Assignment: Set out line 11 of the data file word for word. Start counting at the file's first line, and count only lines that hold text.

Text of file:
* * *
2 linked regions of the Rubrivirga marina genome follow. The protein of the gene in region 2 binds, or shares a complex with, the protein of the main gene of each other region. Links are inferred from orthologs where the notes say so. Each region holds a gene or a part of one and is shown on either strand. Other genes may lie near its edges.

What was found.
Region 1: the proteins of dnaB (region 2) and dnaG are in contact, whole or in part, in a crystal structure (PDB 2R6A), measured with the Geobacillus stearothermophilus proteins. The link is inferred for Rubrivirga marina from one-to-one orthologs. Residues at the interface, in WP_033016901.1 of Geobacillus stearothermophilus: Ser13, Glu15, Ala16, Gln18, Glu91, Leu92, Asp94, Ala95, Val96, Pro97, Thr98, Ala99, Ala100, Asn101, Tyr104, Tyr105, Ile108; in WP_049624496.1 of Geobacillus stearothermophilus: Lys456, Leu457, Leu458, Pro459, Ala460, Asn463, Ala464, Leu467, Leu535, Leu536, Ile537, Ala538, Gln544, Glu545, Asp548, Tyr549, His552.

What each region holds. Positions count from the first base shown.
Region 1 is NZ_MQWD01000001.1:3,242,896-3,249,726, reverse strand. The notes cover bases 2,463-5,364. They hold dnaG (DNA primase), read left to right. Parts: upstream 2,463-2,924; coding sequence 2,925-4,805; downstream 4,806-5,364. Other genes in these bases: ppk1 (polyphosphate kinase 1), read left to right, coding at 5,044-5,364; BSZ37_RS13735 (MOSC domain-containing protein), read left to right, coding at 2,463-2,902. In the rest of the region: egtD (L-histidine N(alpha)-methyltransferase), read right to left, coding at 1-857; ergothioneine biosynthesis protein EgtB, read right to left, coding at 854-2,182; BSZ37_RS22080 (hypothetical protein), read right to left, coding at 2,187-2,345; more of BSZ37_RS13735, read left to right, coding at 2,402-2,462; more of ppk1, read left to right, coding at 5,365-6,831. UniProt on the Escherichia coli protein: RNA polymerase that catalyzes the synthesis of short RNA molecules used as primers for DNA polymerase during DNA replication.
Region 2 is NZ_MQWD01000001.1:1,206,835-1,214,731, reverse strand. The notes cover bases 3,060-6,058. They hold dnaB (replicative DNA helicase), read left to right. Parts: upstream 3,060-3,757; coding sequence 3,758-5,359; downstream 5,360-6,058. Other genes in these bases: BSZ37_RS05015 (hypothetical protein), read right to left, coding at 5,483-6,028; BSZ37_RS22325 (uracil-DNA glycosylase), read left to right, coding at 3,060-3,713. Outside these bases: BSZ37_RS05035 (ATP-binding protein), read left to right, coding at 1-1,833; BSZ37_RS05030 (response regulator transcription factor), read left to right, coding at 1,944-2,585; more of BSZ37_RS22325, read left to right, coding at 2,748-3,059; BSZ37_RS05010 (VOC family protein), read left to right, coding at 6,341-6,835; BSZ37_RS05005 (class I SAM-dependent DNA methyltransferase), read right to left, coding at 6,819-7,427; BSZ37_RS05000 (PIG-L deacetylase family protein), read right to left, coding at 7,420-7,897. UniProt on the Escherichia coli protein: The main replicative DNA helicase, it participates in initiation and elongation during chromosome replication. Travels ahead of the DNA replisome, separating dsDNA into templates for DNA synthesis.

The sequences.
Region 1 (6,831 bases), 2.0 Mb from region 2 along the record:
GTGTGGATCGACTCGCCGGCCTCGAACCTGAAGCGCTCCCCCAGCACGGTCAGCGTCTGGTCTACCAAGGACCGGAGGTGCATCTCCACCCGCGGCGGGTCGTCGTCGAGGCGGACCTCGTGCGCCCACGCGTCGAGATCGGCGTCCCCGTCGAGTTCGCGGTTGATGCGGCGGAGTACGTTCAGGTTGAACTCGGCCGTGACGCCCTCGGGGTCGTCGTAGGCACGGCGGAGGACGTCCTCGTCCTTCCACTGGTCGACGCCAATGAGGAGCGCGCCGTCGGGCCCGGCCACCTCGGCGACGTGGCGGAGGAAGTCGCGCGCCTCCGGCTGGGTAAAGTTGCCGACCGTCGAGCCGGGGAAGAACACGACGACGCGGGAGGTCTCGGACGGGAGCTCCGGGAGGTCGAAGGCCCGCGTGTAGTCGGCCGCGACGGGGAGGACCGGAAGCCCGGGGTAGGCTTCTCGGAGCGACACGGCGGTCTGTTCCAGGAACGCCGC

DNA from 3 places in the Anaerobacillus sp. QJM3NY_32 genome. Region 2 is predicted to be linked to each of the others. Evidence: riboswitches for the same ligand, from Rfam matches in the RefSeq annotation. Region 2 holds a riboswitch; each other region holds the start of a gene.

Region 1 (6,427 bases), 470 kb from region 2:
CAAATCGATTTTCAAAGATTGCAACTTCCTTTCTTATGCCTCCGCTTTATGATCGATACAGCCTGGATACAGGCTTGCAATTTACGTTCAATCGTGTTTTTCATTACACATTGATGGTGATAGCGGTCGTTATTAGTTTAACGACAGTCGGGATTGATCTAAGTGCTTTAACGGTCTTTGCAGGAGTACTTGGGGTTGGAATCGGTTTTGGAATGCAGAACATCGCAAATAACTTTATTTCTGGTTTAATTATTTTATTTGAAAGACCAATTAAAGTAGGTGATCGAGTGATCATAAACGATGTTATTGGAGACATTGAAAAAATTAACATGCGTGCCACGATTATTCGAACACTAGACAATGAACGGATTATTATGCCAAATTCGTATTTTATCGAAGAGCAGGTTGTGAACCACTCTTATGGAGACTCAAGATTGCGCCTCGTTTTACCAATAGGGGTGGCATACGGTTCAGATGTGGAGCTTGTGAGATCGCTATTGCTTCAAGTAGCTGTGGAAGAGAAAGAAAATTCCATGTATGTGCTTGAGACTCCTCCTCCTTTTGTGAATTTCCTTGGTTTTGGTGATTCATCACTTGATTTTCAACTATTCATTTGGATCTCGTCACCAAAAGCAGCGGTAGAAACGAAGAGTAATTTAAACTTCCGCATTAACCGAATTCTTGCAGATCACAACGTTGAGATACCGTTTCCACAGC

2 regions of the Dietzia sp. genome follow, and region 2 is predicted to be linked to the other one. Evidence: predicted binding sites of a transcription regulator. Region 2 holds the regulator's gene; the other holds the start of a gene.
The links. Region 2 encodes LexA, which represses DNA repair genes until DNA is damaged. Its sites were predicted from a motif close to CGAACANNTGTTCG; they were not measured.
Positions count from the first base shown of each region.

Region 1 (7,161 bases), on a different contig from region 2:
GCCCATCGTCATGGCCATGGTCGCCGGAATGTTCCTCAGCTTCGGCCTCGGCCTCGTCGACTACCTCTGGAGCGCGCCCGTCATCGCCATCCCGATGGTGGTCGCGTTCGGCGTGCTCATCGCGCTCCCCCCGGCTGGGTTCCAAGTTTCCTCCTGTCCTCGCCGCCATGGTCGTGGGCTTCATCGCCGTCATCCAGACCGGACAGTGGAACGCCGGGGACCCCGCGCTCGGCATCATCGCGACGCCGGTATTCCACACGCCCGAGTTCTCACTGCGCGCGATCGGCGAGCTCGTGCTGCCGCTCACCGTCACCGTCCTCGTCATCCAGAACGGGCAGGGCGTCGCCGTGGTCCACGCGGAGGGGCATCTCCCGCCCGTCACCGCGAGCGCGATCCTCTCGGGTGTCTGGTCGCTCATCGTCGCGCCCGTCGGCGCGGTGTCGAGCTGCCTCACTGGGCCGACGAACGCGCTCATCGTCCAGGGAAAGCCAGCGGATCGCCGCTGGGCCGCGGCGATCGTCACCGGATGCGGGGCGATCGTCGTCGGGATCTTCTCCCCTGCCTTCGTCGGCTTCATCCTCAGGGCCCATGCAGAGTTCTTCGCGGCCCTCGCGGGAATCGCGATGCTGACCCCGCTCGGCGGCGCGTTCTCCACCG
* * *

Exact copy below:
Region 1 (6,427 bases), 470 kb from region 2: